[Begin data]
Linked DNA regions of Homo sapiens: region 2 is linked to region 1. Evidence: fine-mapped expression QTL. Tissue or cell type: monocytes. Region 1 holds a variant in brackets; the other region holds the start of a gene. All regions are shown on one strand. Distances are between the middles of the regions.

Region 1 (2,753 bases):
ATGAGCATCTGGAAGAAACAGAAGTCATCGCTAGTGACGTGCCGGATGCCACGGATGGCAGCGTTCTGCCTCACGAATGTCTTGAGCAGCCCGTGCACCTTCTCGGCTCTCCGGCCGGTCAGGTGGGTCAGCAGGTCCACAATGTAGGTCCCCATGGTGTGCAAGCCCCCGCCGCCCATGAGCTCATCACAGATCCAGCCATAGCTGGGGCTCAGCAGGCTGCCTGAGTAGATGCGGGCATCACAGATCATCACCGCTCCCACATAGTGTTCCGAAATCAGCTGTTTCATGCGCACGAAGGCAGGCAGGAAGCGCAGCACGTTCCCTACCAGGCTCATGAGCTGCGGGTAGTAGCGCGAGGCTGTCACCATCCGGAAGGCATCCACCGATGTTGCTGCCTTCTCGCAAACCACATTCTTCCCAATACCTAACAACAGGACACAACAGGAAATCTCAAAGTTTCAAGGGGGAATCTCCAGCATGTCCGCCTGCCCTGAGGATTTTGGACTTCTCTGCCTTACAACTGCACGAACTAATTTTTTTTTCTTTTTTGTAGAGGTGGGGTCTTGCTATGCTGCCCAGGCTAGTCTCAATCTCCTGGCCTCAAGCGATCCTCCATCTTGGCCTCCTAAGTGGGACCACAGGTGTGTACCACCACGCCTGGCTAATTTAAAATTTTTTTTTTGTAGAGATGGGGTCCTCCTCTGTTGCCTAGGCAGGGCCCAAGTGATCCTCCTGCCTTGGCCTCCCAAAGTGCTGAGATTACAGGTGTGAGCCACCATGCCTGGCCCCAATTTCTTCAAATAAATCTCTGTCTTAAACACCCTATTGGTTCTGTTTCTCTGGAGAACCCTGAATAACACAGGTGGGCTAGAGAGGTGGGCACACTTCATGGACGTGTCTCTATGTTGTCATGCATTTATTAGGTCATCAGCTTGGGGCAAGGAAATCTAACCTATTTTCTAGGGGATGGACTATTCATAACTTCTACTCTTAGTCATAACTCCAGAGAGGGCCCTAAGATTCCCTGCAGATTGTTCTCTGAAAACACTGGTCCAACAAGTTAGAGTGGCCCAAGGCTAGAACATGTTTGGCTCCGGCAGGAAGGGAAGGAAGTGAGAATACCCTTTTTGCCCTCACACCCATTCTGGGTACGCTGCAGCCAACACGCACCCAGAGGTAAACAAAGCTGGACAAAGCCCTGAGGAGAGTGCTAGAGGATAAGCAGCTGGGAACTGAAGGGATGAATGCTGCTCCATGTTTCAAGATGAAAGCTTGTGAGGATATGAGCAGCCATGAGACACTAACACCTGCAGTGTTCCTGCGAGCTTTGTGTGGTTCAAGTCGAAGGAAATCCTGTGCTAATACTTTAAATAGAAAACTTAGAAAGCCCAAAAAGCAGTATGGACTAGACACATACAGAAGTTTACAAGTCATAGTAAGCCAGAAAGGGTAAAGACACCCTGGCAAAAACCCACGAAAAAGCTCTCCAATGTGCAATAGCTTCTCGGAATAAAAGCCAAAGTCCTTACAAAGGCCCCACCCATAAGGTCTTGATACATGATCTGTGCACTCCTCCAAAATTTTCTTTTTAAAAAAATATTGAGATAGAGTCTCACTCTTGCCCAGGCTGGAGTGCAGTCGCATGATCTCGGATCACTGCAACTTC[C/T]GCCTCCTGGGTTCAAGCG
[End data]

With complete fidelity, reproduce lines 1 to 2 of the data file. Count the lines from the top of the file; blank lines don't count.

Linked DNA regions of Homo sapiens: region 2 is linked to region 1. Evidence: fine-mapped expression QTL. Tissue or cell type: monocytes. Region 1 holds a variant in brackets; the other region holds the start of a gene. All regions are shown on one strand. Distances are between the middles of the regions.

Region 1 (2,753 bases):